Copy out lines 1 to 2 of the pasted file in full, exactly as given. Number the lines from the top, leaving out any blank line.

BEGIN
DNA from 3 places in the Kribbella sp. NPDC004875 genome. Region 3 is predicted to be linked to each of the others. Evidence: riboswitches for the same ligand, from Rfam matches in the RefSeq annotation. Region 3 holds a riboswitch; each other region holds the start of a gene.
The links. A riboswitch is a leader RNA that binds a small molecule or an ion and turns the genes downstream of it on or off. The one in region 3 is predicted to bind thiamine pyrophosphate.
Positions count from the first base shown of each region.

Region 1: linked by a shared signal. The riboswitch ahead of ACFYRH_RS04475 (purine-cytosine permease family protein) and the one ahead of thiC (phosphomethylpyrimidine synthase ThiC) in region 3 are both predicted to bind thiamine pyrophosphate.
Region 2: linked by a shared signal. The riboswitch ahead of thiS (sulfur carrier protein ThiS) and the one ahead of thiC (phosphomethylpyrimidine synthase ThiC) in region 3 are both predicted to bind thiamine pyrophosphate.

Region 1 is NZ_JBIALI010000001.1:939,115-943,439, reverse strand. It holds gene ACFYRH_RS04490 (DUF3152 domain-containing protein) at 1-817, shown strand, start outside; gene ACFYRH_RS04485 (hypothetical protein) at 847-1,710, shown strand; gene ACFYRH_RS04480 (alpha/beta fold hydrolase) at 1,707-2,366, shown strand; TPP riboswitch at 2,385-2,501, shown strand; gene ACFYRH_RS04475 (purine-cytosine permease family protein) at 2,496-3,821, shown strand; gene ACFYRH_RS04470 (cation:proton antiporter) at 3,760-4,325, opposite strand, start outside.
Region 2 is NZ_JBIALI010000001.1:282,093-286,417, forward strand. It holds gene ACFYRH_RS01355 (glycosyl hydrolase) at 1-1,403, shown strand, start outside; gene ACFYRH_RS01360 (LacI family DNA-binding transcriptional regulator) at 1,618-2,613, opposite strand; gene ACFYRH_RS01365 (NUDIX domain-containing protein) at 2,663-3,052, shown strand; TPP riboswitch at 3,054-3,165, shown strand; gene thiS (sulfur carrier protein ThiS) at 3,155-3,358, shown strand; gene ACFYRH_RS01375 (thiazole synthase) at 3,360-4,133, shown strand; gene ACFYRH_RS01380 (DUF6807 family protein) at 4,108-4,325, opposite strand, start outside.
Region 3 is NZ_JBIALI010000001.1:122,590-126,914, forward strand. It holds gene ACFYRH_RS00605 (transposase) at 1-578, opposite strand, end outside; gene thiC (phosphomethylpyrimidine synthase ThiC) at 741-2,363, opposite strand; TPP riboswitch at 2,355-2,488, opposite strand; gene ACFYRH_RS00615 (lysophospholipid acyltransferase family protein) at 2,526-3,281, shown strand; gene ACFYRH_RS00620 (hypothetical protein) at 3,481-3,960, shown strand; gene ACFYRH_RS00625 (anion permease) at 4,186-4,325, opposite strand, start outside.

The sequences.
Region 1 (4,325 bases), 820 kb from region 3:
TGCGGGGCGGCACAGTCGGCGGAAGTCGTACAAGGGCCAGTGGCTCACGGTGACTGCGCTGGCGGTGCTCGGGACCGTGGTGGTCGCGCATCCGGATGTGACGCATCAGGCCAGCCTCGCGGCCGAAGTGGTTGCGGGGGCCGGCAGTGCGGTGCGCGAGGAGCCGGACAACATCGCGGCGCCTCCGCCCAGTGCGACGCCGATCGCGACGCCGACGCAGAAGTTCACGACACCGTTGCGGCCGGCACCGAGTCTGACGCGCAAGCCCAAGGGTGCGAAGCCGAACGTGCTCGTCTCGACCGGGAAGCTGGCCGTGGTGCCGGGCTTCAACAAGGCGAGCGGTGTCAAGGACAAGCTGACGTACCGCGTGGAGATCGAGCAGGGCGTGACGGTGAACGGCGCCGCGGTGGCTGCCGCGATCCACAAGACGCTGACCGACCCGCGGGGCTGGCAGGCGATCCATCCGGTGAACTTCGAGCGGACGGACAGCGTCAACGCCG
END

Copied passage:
DNA from 3 places in the Kribbella sp. NPDC004875 genome. Region 3 is predicted to be linked to each of the others. Evidence: riboswitches for the same ligand, from Rfam matches in the RefSeq annotation. Region 3 holds a riboswitch; each other region holds the start of a gene.
The links. A riboswitch is a leader RNA that binds a small molecule or an ion and turns the genes downstream of it on or off. The one in region 3 is predicted to bind thiamine pyrophosphate.